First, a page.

(WASHINGTON) -- President Obama said he had a "productive meeting" at the White House Wednesday evening with House Speaker John Boehner and Senate Majority Leader Harry Reid. It's the second second day in a row the president has met with congressional leaders of both parties to spur negotiations on a deal to avert a government shutdown.
"I thought the meetings were frank, they were constructive," Obama said, adding that the discussions helped focus the issues at hand.
Obama suggested he would keep the pressure on both sides to reach a deal before government funding runs out at midnight Friday.
"My expectation is that folks will work through the night," Obama said. "If we haven't made progress [by morning], we're going to go at it again.
"There is no reason we should not be able to complete a deal," Obama added. "I want to meet the expectations of the American people in terms of delivering with them."
A White House official said in advance of Wednesday's White House meeting that the goal was not to reach a deal, but to keep negotiations on track amid fears they "went off the rails."
Capitol Hill sources had agreed major developments were unlikely at the White House meeting, but offered a more positive take on the state of negotiations. A top Republican said he was "much more optimistic" that a deal would be struck to avoid a shutdown. A top Democrat put even odds on avoiding a shutdown, but added of negotiations, "We are pretty much there substantively."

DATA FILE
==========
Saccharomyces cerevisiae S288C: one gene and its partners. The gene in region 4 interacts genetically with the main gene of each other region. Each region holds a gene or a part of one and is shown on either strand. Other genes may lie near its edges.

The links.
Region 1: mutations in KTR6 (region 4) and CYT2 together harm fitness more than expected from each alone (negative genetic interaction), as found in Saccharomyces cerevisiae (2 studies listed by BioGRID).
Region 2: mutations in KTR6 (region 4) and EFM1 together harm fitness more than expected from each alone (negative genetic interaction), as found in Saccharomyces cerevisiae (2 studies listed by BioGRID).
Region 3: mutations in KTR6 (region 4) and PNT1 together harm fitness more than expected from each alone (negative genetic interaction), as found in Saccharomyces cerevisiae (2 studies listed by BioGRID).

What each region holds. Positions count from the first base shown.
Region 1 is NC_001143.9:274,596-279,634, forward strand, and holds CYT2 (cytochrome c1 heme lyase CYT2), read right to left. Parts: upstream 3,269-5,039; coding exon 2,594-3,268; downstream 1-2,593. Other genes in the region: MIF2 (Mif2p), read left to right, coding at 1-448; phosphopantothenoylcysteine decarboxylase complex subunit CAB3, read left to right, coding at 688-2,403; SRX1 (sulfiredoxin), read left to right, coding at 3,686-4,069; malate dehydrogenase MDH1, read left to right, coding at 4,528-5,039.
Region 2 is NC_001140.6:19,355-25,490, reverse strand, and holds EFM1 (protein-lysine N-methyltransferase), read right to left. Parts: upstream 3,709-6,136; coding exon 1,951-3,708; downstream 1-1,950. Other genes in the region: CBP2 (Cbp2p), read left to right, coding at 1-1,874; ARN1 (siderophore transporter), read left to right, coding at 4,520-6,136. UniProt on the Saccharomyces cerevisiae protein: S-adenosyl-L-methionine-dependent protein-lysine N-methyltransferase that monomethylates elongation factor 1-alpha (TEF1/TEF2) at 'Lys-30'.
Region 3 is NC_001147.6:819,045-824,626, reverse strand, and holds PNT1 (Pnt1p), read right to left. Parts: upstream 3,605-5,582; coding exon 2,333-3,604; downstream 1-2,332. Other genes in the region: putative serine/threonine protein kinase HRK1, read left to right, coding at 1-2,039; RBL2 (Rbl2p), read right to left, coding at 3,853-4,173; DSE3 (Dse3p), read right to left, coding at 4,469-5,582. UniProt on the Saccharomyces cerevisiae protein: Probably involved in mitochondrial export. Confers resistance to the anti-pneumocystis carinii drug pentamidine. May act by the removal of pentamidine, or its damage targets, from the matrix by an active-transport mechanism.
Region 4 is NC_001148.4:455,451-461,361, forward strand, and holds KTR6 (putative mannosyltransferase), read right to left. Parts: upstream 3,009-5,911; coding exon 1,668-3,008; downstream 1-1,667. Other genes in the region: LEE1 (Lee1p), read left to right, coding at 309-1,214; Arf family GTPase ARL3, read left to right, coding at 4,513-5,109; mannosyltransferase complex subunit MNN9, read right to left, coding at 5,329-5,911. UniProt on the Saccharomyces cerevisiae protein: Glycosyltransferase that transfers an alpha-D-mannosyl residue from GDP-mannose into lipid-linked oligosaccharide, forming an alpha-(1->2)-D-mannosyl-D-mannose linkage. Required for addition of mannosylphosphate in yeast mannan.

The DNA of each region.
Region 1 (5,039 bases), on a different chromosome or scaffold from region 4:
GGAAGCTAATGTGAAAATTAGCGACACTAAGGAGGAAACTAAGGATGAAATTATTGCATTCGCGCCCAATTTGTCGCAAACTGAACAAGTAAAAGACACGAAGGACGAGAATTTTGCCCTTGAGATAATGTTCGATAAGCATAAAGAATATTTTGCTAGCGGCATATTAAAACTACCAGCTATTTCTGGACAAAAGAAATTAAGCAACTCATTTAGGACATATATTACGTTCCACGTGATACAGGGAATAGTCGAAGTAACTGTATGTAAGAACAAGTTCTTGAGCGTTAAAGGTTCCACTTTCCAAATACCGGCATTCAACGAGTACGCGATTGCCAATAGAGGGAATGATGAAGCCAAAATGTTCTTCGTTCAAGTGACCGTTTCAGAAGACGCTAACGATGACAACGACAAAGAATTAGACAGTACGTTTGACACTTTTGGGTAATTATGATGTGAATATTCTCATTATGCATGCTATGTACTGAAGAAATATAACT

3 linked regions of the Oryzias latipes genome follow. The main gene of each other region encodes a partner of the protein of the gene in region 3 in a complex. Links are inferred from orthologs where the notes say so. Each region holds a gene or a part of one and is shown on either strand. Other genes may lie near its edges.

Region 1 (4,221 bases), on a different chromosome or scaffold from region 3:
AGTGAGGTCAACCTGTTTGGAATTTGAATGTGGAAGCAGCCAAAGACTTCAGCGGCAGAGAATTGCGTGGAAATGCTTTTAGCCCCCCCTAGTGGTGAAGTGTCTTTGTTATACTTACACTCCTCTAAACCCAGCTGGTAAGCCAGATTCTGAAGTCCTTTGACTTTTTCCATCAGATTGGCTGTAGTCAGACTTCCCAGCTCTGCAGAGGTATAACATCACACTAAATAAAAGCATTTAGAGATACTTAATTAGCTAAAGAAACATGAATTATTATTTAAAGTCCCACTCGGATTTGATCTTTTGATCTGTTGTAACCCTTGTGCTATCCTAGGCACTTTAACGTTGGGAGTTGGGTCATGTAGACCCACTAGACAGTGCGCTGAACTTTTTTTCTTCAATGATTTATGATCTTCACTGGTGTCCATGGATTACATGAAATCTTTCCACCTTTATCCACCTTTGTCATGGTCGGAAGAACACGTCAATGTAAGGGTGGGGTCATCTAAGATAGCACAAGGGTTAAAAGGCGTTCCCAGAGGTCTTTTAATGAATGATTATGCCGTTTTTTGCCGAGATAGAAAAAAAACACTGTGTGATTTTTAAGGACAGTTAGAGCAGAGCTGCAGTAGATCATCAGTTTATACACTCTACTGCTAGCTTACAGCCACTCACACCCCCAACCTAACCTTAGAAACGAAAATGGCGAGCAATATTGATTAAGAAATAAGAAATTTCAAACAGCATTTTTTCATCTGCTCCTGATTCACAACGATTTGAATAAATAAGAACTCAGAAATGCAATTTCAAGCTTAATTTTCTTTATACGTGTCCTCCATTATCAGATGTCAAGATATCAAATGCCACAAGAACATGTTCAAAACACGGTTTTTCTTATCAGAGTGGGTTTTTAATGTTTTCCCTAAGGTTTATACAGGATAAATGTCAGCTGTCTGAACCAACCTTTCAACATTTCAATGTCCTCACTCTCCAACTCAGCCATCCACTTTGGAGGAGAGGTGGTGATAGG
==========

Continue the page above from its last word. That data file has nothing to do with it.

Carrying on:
A government shutdown would have wide effects, officials said, including cutting off pay for military personnel and delaying many tax refunds.
At least 800,000 federal employees were expected to be furloughed, the same as during the 1995 government shutdown. But unlike then, it's unclear whether they would receive back pay for the lost time.
Members of Congress, however, will continue to be paid. Every lawmaker must decide which of their employees is considered essential and should be kept on staff while the government is closed.
The clock quickly is running out for lawmakers. Per House rules, legislation has to be posted 48 hours before a vote, which means the GOP leadership has until Thursday morning to post a bill to avert a shutdown.
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